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Discoveries of NASA’s Apollo and Artemis Missions

On November 16, 2022, Artemis I was successfully launched from NASA’s Kennedy Space Center in Florida. The Artemis missions, a complex program, is meant to implement easier and more sustainable exploration of the Moon. The mission consists of three flights. Artemis I was an uncrewed test flight and will be followed by Artemis II, set to launch in 2024, and lastly, Artemis III, set to be launched in 2025.


The name, derived from the Greek goddess, Artemis, is a program meant to explore more about the moon as a way to understand Mars. Although robots have already performed much of the quantitative work on Mars, NASA plans to send astronauts to the planet by the 2030s.


The first flight of the mission, Artemis I, provided a proper basis for deep-space exploration for NASA, as it demonstrated the structure and performance of the Space Launch System (SLS). The spacecraft went thousands of kilometers beyond the Moon and successfully returned to Earth on December 11, 2022.


The second flight, Artemis II, will be the first crewed mission to go around the Moon since 1972. It is planned to launch after November 2024 and will take the Canadian astronaut Jeremy Hansen as a part of the four-member crew, making Canada the second country to have an astronaut fly across the Moon.


The third flight, Artemis III, will send the first woman and the next man to step onto the surface of the Moon. For a week, astronauts will explore the southern polar region of the Moon before returning to Earth.


The Artemis missions will once again remain as a valuable source of information on both space and the Moon. In NASA’s previous Apollo missions, information on the Moon’s origin was researched and studied. When Apollo astronauts collected Moon samples such as rocks and lunar minerals, scientists found that they were made of silicon, calcium, aluminum, oxygen, iron, and magnesium among other elements. Studies of the Moon’s rocks showed that the samples found on the Moon were incredibly similar to those found on Earth. For instance, there were oxygen isotopes embedded in Moon rocks that matched those on Earth. With other varying similarities, scientists soon proposed the Giant Impact Hypothesis in the 1970s. This hypothesis was based on the idea that the Moon formed when a body as large as Mars, named Theia, struck a “newborn Earth” around 4.5 billion years ago. This collision produced a mass of debris around the young Earth, which eventually formed on the Moon.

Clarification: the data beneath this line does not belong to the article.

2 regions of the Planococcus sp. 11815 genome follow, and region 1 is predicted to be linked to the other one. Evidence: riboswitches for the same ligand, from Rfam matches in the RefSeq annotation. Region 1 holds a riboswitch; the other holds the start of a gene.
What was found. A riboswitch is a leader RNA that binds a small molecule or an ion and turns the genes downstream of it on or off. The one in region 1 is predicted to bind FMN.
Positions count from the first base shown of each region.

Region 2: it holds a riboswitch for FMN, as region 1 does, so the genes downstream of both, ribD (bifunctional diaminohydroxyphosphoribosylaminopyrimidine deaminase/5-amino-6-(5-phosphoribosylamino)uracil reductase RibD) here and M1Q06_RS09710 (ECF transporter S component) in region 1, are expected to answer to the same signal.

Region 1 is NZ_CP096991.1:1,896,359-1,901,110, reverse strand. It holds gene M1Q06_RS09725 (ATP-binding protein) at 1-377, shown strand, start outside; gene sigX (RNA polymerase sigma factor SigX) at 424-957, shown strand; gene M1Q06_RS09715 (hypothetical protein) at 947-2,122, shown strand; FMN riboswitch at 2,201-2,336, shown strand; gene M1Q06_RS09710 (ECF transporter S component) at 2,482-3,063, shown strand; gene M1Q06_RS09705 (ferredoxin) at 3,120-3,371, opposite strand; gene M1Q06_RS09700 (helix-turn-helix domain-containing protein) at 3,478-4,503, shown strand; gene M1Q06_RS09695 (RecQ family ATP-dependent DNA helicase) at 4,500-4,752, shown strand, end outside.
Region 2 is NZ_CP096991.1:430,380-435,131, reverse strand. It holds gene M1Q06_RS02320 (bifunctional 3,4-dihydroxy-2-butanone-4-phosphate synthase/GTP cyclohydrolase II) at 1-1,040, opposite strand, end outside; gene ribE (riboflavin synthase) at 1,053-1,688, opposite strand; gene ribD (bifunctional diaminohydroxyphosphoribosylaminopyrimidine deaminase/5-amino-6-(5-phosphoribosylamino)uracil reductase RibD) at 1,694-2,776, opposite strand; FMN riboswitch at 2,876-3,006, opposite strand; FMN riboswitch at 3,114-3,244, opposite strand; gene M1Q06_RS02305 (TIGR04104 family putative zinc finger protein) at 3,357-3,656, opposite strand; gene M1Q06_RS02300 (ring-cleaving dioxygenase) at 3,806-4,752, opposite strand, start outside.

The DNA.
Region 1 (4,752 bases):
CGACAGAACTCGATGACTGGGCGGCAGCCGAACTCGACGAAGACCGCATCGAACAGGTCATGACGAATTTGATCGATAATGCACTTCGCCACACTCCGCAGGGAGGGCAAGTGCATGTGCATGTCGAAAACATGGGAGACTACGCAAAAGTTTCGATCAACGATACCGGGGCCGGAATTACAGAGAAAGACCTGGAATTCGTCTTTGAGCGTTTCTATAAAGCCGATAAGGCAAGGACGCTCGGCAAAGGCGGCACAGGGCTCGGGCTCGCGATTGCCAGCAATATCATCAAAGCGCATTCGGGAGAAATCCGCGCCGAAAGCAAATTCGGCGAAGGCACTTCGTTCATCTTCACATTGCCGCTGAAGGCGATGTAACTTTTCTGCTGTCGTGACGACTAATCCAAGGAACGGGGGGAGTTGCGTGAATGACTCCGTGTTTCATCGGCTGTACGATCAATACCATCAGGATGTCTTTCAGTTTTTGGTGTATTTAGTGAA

Further findings were obtained based on the Apollo missions to the Moon. For instance, scientists have begun to understand that (1) the lunar surface is solid, (2) the Moon is covered in regolith, (3) the Moon and its craters are ancient, and (4) the solar wind changes. However, despite great research, scientists are still met with increasing curiosity and questions. For example, based on the Giant Impact Hypothesis, why did the impact not hit Earth out of its orbit? Other questions include the possibility of past life on the Moon as well as the reasoning for a thicker crust on the far side of the Moon.


Discoveries of the Moon in the Apollo and Artemis missions will create an even greater need for research on our space and planet, and it is apparent that countries and companies are even more willing to do so.


SOURCES:


Carothers, K. (2022, December 23). 13 moon mysteries that scientists are trying to figure out. Reader’s Digest. https://www.rd.com/list/moon-mysteries/

Eicher, D. J. (2023, May 18). What the Apollo Moon Rocks Told us. Astronomy Magazine. https://www.astronomy.com/observing/what-the-apollo-moon-rocks-told-us/

Harvey, A., & Mann, A. (2022, August 17). NASA’s Artemis Program: Everything you need to know. Space.com. https://www.space.com/artemis-program.html

Tillman, N. T. (2019, July 23). Apollo 11 was a voyage of discovery about our solar system - here’s what we learned. Space.com. https://www.space.com/apollo-11-moon-landing-science-legacy.html




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